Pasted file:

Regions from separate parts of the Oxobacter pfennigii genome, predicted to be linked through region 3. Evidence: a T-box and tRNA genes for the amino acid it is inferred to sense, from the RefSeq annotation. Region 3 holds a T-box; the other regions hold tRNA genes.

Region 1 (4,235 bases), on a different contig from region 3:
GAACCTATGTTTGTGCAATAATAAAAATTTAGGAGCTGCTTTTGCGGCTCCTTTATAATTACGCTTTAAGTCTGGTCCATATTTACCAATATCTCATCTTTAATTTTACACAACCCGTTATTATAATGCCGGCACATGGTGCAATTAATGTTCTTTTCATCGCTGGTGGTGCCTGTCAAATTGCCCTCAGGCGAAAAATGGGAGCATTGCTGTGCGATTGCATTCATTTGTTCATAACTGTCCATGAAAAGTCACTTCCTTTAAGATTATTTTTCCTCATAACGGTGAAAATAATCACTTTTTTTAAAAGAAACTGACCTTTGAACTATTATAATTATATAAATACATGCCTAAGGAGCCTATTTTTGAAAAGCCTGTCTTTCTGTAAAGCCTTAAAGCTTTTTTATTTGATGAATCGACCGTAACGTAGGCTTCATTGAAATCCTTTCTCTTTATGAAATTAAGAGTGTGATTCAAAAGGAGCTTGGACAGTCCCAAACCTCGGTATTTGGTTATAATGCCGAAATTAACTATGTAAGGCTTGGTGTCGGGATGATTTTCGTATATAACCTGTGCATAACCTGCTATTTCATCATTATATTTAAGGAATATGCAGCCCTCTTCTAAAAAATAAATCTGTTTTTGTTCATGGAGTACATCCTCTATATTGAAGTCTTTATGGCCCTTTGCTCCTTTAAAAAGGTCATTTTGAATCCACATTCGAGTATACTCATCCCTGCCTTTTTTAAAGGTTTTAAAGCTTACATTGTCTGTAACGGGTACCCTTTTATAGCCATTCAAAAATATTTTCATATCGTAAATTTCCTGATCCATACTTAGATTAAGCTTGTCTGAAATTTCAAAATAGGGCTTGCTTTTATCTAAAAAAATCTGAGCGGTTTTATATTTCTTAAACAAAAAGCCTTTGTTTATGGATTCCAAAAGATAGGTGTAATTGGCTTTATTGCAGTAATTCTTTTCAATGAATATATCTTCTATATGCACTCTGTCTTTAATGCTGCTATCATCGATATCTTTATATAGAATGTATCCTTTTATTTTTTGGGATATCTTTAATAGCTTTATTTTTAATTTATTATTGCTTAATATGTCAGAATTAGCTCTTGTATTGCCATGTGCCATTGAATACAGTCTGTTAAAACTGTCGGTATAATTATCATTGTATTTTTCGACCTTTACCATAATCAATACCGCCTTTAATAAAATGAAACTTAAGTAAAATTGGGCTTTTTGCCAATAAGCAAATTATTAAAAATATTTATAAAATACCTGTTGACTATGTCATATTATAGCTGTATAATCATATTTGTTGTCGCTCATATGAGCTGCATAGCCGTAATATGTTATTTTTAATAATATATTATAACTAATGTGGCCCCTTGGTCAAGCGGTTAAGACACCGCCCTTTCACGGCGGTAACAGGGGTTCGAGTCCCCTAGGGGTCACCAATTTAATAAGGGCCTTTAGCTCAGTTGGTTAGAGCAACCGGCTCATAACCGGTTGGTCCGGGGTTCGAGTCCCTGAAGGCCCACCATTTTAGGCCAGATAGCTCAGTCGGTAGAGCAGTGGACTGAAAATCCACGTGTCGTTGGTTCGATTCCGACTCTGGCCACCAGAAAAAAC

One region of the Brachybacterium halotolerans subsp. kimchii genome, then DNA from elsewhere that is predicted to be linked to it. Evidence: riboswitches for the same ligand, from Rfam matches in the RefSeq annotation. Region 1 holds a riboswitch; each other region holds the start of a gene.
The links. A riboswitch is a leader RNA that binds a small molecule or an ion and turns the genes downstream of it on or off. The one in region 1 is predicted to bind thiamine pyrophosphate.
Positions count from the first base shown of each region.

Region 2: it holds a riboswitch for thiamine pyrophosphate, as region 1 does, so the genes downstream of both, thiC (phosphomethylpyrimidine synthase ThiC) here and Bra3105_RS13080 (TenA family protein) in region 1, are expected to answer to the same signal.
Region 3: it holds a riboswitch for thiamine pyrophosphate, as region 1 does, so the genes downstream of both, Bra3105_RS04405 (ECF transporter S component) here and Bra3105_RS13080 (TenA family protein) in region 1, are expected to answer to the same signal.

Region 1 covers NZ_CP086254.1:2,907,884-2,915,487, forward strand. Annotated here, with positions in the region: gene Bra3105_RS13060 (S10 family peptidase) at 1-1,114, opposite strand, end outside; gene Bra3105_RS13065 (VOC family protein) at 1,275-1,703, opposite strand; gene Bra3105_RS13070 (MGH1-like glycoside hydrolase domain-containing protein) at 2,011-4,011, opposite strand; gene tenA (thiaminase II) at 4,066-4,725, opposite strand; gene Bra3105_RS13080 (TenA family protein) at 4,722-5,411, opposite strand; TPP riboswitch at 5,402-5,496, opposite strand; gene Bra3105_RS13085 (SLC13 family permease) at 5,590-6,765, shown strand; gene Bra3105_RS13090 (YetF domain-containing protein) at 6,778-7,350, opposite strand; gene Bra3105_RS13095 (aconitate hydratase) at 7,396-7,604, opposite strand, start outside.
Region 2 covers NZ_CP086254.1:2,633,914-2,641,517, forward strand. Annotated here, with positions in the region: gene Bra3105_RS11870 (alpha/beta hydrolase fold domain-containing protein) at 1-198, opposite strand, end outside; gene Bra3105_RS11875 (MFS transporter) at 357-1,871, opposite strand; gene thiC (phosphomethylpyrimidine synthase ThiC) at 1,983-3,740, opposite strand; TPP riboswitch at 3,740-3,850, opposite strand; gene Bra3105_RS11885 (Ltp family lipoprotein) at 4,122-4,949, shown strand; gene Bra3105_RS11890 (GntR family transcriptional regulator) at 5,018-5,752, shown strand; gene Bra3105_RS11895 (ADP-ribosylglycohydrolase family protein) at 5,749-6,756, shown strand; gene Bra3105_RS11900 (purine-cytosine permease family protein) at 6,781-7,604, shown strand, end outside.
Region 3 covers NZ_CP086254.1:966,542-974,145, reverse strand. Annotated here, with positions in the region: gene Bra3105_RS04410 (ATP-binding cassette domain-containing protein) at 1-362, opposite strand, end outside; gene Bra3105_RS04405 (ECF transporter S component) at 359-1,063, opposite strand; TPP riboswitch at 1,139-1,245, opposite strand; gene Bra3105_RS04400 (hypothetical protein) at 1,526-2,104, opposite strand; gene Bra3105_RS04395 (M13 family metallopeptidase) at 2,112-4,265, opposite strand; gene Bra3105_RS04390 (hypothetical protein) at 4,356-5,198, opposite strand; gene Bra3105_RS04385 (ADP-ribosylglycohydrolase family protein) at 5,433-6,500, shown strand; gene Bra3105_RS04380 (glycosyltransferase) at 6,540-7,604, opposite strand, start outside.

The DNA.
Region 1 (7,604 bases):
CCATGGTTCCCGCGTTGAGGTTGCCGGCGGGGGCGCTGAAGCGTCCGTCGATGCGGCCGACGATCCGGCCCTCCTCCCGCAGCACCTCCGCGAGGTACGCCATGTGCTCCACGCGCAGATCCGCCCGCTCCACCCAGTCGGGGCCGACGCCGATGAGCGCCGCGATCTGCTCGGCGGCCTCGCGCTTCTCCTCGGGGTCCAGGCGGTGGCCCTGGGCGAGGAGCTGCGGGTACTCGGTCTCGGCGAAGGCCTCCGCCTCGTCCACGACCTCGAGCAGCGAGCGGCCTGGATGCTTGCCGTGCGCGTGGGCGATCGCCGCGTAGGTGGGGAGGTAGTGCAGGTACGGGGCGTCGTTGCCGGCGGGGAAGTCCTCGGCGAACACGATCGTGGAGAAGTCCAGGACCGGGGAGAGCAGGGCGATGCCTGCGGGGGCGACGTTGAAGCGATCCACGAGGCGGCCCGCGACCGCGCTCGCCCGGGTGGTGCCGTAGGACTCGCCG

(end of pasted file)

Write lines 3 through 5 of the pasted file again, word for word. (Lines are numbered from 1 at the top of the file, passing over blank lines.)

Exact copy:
GAACCTATGTTTGTGCAATAATAAAAATTTAGGAGCTGCTTTTGCGGCTCCTTTATAATTACGCTTTAAGTCTGGTCCATATTTACCAATATCTCATCTTTAATTTTACACAACCCGTTATTATAATGCCGGCACATGGTGCAATTAATGTTCTTTTCATCGCTGGTGGTGCCTGTCAAATTGCCCTCAGGCGAAAAATGGGAGCATTGCTGTGCGATTGCATTCATTTGTTCATAACTGTCCATGAAAAGTCACTTCCTTTAAGATTATTTTTCCTCATAACGGTGAAAATAATCACTTTTTTTAAAAGAAACTGACCTTTGAACTATTATAATTATATAAATACATGCCTAAGGAGCCTATTTTTGAAAAGCCTGTCTTTCTGTAAAGCCTTAAAGCTTTTTTATTTGATGAATCGACCGTAACGTAGGCTTCATTGAAATCCTTTCTCTTTATGAAATTAAGAGTGTGATTCAAAAGGAGCTTGGACAGTCCCAAACCTCGGTATTTGGTTATAATGCCGAAATTAACTATGTAAGGCTTGGTGTCGGGATGATTTTCGTATATAACCTGTGCATAACCTGCTATTTCATCATTATATTTAAGGAATATGCAGCCCTCTTCTAAAAAATAAATCTGTTTTTGTTCATGGAGTACATCCTCTATATTGAAGTCTTTATGGCCCTTTGCTCCTTTAAAAAGGTCATTTTGAATCCACATTCGAGTATACTCATCCCTGCCTTTTTTAAAGGTTTTAAAGCTTACATTGTCTGTAACGGGTACCCTTTTATAGCCATTCAAAAATATTTTCATATCGTAAATTTCCTGATCCATACTTAGATTAAGCTTGTCTGAAATTTCAAAATAGGGCTTGCTTTTATCTAAAAAAATCTGAGCGGTTTTATATTTCTTAAACAAAAAGCCTTTGTTTATGGATTCCAAAAGATAGGTGTAATTGGCTTTATTGCAGTAATTCTTTTCAATGAATATATCTTCTATATGCACTCTGTCTTTAATGCTGCTATCATCGATATCTTTATATAGAATGTATCCTTTTATTTTTTGGGATATCTTTAATAGCTTTATTTTTAATTTATTATTGCTTAATATGTCAGAATTAGCTCTTGTATTGCCATGTGCCATTGAATACAGTCTGTTAAAACTGTCGGTATAATTATCATTGTATTTTTCGACCTTTACCATAATCAATACCGCCTTTAATAAAATGAAACTTAAGTAAAATTGGGCTTTTTGCCAATAAGCAAATTATTAAAAATATTTATAAAATACCTGTTGACTATGTCATATTATAGCTGTATAATCATATTTGTTGTCGCTCATATGAGCTGCATAGCCGTAATATGTTATTTTTAATAATATATTATAACTAATGTGGCCCCTTGGTCAAGCGGTTAAGACACCGCCCTTTCACGGCGGTAACAGGGGTTCGAGTCCCCTAGGGGTCACCAATTTAATAAGGGCCTTTAGCTCAGTTGGTTAGAGCAACCGGCTCATAACCGGTTGGTCCGGGGTTCGAGTCCCTGAAGGCCCACCATTTTAGGCCAGATAGCTCAGTCGGTAGAGCAGTGGACTGAAAATCCACGTGTCGTTGGTTCGATTCCGACTCTGGCCACCAGAAAAAAC

One region of the Brachybacterium halotolerans subsp. kimchii genome, then DNA from elsewhere that is predicted to be linked to it. Evidence: riboswitches for the same ligand, from Rfam matches in the RefSeq annotation. Region 1 holds a riboswitch; each other region holds the start of a gene.
The links. A riboswitch is a leader RNA that binds a small molecule or an ion and turns the genes downstream of it on or off. The one in region 1 is predicted to bind thiamine pyrophosphate.